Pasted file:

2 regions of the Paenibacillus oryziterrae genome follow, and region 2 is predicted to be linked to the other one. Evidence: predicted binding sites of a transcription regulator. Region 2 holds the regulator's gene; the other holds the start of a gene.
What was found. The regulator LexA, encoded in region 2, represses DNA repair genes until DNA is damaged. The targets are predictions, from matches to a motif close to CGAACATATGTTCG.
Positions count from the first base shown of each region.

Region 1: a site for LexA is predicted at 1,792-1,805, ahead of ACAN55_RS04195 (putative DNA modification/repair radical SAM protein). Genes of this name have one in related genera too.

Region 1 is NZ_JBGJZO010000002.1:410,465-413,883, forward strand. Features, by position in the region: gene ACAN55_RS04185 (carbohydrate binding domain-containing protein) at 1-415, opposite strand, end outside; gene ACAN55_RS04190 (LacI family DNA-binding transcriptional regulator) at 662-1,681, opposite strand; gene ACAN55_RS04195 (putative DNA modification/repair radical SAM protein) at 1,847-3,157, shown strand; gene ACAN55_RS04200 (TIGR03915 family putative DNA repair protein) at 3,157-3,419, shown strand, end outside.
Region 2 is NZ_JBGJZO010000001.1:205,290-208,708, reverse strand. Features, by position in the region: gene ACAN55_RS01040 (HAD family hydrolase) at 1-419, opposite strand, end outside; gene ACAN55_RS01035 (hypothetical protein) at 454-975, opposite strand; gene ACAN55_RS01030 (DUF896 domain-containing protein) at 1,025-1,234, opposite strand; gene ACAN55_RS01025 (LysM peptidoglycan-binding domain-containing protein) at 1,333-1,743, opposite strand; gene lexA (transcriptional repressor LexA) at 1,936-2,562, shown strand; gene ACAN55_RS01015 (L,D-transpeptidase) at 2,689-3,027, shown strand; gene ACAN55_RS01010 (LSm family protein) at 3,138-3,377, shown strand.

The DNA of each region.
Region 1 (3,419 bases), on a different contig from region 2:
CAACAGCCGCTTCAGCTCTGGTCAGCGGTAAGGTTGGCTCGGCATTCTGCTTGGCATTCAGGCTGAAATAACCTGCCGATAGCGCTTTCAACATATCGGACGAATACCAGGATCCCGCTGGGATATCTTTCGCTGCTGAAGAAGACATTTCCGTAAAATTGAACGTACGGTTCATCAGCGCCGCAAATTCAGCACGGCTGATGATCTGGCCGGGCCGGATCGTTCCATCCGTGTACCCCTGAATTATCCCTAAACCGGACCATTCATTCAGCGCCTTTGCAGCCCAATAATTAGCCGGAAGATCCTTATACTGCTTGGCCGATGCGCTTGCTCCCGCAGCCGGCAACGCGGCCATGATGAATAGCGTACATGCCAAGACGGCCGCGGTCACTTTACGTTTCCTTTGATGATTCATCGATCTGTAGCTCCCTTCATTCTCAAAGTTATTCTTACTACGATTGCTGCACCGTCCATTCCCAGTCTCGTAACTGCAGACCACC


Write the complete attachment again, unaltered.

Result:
2 regions of the Paenibacillus oryziterrae genome follow, and region 2 is predicted to be linked to the other one. Evidence: predicted binding sites of a transcription regulator. Region 2 holds the regulator's gene; the other holds the start of a gene.
What was found. The regulator LexA, encoded in region 2, represses DNA repair genes until DNA is damaged. The targets are predictions, from matches to a motif close to CGAACATATGTTCG.
Positions count from the first base shown of each region.

Region 1: a site for LexA is predicted at 1,792-1,805, ahead of ACAN55_RS04195 (putative DNA modification/repair radical SAM protein). Genes of this name have one in related genera too.

Region 1 is NZ_JBGJZO010000002.1:410,465-413,883, forward strand. Features, by position in the region: gene ACAN55_RS04185 (carbohydrate binding domain-containing protein) at 1-415, opposite strand, end outside; gene ACAN55_RS04190 (LacI family DNA-binding transcriptional regulator) at 662-1,681, opposite strand; gene ACAN55_RS04195 (putative DNA modification/repair radical SAM protein) at 1,847-3,157, shown strand; gene ACAN55_RS04200 (TIGR03915 family putative DNA repair protein) at 3,157-3,419, shown strand, end outside.
Region 2 is NZ_JBGJZO010000001.1:205,290-208,708, reverse strand. Features, by position in the region: gene ACAN55_RS01040 (HAD family hydrolase) at 1-419, opposite strand, end outside; gene ACAN55_RS01035 (hypothetical protein) at 454-975, opposite strand; gene ACAN55_RS01030 (DUF896 domain-containing protein) at 1,025-1,234, opposite strand; gene ACAN55_RS01025 (LysM peptidoglycan-binding domain-containing protein) at 1,333-1,743, opposite strand; gene lexA (transcriptional repressor LexA) at 1,936-2,562, shown strand; gene ACAN55_RS01015 (L,D-transpeptidase) at 2,689-3,027, shown strand; gene ACAN55_RS01010 (LSm family protein) at 3,138-3,377, shown strand.

The DNA of each region.
Region 1 (3,419 bases), on a different contig from region 2:
CAACAGCCGCTTCAGCTCTGGTCAGCGGTAAGGTTGGCTCGGCATTCTGCTTGGCATTCAGGCTGAAATAACCTGCCGATAGCGCTTTCAACATATCGGACGAATACCAGGATCCCGCTGGGATATCTTTCGCTGCTGAAGAAGACATTTCCGTAAAATTGAACGTACGGTTCATCAGCGCCGCAAATTCAGCACGGCTGATGATCTGGCCGGGCCGGATCGTTCCATCCGTGTACCCCTGAATTATCCCTAAACCGGACCATTCATTCAGCGCCTTTGCAGCCCAATAATTAGCCGGAAGATCCTTATACTGCTTGGCCGATGCGCTTGCTCCCGCAGCCGGCAACGCGGCCATGATGAATAGCGTACATGCCAAGACGGCCGCGGTCACTTTACGTTTCCTTTGATGATTCATCGATCTGTAGCTCCCTTCATTCTCAAAGTTATTCTTACTACGATTGCTGCACCGTCCATTCCCAGTCTCGTAACTGCAGACCACC